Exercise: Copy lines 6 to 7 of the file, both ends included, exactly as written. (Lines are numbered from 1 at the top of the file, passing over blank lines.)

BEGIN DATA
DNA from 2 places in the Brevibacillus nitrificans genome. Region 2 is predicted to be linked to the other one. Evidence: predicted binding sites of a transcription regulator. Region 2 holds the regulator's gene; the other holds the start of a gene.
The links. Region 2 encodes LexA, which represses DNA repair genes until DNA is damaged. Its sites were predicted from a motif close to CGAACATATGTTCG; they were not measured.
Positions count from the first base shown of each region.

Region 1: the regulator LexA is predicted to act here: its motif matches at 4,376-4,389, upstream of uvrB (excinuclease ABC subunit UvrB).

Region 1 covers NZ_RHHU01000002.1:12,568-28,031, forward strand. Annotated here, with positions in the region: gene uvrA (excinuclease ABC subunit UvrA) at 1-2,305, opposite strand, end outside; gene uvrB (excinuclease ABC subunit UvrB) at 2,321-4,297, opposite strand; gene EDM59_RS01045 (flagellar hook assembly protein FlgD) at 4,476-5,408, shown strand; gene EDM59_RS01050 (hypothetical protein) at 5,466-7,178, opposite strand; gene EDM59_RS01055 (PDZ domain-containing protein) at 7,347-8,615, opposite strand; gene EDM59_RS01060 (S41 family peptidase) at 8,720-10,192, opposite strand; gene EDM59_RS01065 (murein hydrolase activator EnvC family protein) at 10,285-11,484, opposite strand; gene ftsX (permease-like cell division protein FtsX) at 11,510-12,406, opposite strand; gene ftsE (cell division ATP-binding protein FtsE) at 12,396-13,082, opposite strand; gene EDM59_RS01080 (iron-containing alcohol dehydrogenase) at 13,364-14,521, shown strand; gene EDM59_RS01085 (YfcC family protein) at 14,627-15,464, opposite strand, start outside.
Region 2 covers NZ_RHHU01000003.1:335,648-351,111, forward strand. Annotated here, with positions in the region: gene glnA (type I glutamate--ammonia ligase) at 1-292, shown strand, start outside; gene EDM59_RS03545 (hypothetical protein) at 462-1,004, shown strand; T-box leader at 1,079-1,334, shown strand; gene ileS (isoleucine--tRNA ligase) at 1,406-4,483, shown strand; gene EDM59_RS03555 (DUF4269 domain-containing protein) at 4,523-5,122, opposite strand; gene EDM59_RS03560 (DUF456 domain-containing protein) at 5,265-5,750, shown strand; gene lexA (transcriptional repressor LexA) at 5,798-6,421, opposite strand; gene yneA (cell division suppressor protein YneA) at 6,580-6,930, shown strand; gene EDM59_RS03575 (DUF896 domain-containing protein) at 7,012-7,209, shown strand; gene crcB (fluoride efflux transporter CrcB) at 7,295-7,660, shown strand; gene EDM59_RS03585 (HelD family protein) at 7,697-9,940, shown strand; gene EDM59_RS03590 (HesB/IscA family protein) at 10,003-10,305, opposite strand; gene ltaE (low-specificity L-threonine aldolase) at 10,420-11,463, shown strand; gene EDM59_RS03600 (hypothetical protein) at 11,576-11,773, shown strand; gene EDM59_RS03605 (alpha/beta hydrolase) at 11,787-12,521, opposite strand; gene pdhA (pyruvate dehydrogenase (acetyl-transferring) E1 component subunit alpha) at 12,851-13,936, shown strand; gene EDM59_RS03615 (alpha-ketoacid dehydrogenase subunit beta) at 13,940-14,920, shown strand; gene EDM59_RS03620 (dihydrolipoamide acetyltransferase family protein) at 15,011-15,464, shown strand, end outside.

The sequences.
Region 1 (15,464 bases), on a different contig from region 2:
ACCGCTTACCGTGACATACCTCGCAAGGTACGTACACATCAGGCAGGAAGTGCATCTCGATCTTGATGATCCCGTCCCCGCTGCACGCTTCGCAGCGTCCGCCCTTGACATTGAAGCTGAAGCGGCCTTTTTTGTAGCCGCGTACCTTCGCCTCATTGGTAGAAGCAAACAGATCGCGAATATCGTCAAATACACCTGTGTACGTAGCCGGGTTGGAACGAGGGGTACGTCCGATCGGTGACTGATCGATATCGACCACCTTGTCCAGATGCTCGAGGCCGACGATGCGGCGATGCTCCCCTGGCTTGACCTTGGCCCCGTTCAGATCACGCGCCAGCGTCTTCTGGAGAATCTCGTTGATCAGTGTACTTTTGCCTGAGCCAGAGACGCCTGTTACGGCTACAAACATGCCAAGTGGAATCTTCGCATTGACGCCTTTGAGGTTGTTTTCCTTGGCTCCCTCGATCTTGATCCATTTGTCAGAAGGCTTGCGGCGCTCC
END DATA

Region 2 covers NZ_RHHU01000003.1:335,648-351,111, forward strand. Annotated here, with positions in the region: gene glnA (type I glutamate--ammonia ligase) at 1-292, shown strand, start outside; gene EDM59_RS03545 (hypothetical protein) at 462-1,004, shown strand; T-box leader at 1,079-1,334, shown strand; gene ileS (isoleucine--tRNA ligase) at 1,406-4,483, shown strand; gene EDM59_RS03555 (DUF4269 domain-containing protein) at 4,523-5,122, opposite strand; gene EDM59_RS03560 (DUF456 domain-containing protein) at 5,265-5,750, shown strand; gene lexA (transcriptional repressor LexA) at 5,798-6,421, opposite strand; gene yneA (cell division suppressor protein YneA) at 6,580-6,930, shown strand; gene EDM59_RS03575 (DUF896 domain-containing protein) at 7,012-7,209, shown strand; gene crcB (fluoride efflux transporter CrcB) at 7,295-7,660, shown strand; gene EDM59_RS03585 (HelD family protein) at 7,697-9,940, shown strand; gene EDM59_RS03590 (HesB/IscA family protein) at 10,003-10,305, opposite strand; gene ltaE (low-specificity L-threonine aldolase) at 10,420-11,463, shown strand; gene EDM59_RS03600 (hypothetical protein) at 11,576-11,773, shown strand; gene EDM59_RS03605 (alpha/beta hydrolase) at 11,787-12,521, opposite strand; gene pdhA (pyruvate dehydrogenase (acetyl-transferring) E1 component subunit alpha) at 12,851-13,936, shown strand; gene EDM59_RS03615 (alpha-ketoacid dehydrogenase subunit beta) at 13,940-14,920, shown strand; gene EDM59_RS03620 (dihydrolipoamide acetyltransferase family protein) at 15,011-15,464, shown strand, end outside.

The sequences.